From 1905, Tissot made very thorough studies on the detection of radio signals. Following these tests, Tissot showed the possibility of using radio to transmit a time signal and to regulate the chronometers of the ships at sea. The Bureau des Longitudes started daily time signal service starting in May 1910.

In 1907, Tissot conceived, with F Pellin, a Crystal radio without tiresome adjustment to receive signals aboard ships.

In 1911, his technical expertise was required by a committee of French industrialists carried out by E Girardeau, during the series of lawsuits between the Marconi Company and French radio companies. With the occasion of these lawsuits, Tissot and Férrié in particular sought to show certain faults of patent 77777 of Marconi, but also the priority of experiments of certain French scientists, like Eugene Ducretet. Marconi won the lawsuit, but the decision of the court, which gave the Marconi the right to replace the French material by material made by Marconi, will never be applied in France.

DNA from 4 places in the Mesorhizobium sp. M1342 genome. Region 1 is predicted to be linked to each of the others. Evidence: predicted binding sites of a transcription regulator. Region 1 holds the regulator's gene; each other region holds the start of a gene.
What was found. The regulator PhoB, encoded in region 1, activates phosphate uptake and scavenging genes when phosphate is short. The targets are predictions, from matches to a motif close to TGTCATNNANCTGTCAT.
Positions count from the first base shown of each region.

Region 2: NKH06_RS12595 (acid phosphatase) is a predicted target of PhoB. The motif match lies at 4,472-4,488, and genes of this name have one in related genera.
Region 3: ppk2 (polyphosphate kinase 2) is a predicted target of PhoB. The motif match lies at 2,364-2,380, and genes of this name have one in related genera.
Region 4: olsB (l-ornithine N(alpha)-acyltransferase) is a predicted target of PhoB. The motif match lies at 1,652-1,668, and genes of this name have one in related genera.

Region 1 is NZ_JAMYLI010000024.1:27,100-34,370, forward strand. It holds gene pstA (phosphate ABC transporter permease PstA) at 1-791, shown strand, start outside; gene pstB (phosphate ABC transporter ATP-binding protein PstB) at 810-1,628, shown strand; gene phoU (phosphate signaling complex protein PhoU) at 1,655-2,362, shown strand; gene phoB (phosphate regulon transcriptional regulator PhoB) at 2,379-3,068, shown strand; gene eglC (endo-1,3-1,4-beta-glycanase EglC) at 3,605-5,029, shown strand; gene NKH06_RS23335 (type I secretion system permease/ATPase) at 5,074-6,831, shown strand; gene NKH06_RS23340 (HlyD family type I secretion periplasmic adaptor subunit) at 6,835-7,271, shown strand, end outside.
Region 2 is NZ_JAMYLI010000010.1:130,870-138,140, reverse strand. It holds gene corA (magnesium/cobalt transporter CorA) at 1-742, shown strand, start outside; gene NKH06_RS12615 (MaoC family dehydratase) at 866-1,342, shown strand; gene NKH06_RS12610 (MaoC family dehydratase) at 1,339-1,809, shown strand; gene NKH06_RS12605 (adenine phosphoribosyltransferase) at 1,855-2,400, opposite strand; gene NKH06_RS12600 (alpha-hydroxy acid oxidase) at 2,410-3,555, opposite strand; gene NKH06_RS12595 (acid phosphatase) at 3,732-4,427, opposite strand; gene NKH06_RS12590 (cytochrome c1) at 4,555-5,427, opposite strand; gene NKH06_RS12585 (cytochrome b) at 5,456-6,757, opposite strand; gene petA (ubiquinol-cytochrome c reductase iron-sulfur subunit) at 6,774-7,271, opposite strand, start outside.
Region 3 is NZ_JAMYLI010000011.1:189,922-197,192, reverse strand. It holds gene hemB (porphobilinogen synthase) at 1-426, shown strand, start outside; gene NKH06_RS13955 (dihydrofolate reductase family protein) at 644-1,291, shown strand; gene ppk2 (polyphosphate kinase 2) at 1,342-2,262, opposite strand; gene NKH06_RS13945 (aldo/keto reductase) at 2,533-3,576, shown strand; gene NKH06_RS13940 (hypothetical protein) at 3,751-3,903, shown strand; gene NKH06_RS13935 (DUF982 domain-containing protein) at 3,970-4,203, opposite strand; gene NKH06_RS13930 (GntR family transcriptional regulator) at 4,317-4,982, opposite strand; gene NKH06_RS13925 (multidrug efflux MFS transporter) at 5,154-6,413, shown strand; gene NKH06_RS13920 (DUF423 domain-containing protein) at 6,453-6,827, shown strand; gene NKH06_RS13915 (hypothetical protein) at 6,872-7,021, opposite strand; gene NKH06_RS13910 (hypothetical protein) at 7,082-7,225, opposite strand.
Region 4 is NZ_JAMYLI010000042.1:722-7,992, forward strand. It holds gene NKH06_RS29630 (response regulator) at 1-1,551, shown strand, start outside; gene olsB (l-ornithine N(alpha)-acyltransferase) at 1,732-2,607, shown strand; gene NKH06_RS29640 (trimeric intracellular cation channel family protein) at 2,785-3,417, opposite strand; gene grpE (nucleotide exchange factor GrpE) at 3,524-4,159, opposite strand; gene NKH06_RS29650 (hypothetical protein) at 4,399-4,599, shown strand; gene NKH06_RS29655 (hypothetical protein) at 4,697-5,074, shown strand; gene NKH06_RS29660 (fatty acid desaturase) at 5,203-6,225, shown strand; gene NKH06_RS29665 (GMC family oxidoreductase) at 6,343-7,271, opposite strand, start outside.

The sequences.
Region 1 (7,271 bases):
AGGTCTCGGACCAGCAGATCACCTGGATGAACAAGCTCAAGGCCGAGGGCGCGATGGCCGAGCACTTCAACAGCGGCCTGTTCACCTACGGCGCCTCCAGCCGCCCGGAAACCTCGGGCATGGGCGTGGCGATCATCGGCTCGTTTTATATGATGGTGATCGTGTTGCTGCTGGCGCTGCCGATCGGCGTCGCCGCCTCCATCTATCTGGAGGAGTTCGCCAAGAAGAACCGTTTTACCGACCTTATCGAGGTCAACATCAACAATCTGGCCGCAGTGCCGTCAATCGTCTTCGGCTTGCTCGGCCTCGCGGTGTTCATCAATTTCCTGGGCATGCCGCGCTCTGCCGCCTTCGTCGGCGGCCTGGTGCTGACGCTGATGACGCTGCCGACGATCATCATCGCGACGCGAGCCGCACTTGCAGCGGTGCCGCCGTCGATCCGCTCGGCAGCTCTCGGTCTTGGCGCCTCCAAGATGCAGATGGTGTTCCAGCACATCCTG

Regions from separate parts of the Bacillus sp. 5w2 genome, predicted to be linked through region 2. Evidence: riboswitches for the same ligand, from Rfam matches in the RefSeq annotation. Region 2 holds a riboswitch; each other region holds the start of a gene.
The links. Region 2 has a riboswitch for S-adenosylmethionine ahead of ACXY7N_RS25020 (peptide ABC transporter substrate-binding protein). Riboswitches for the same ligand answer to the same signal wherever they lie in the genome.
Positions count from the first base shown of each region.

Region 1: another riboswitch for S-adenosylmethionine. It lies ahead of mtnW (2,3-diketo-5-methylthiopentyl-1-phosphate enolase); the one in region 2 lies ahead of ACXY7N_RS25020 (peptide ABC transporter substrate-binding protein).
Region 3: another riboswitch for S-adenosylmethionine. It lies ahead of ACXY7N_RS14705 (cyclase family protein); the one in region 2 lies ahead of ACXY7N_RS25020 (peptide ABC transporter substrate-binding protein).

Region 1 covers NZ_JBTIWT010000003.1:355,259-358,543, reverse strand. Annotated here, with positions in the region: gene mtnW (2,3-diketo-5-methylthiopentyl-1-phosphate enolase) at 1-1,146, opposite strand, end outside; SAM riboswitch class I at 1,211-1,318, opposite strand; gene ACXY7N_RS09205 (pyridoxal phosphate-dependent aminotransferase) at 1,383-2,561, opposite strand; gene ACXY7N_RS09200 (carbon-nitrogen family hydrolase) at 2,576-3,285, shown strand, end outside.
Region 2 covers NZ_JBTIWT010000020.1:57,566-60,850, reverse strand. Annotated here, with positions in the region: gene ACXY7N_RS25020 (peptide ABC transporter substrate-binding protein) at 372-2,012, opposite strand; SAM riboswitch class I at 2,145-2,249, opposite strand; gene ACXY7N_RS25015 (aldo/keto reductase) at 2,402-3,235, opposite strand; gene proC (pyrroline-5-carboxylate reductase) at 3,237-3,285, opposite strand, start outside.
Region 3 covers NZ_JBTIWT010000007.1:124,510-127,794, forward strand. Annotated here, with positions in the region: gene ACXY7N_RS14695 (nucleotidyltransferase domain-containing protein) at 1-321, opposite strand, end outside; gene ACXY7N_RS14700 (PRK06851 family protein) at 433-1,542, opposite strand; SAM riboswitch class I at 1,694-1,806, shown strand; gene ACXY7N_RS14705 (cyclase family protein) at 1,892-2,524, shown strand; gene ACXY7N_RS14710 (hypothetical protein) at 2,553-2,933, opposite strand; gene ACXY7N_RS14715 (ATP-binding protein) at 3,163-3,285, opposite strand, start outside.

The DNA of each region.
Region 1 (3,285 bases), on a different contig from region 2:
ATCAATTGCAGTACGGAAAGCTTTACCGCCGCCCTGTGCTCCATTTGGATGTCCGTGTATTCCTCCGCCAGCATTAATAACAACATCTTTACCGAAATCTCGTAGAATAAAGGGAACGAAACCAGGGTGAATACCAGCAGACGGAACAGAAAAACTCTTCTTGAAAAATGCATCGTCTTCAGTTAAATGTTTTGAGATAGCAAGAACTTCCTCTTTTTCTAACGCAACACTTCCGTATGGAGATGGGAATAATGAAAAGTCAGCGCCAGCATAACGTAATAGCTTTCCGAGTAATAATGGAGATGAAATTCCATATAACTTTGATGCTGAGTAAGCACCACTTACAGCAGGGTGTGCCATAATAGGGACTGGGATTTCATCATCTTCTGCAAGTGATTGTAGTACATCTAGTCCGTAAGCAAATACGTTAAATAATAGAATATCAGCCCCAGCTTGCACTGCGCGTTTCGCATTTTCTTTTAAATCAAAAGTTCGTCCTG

During the First World War, Tissot made several stays at Bizerte, to equip ships with radio and to work on detection of underwater sound.

Commander Tissot died in October 1917 of pulmonary tuberculosis and influenza.[1] He was buried in the military square of the cemetery of Arcachon.[3][4] He was an Officer of the Legion of Honor, and Officer of the State education.

Publications

Dipolentstehung
Résonance of the antenna

He wrote three detailed works:

  • (in French) Mémoire de thèse de Doctorat sur la résonance des antennes (1905). Memory of thesis of Doctorate on the resonance of the antennas.
  • (in French) Traité sur les oscillations électriques (1906) Treaty on the electric oscillations.
  • (in French) Manuel de TSF théorique et pratique (1912), Handbook of theoretical and practical TSF (1912), republished until 1932 (6th edition).
  • (in French) books written by Camille Tissot.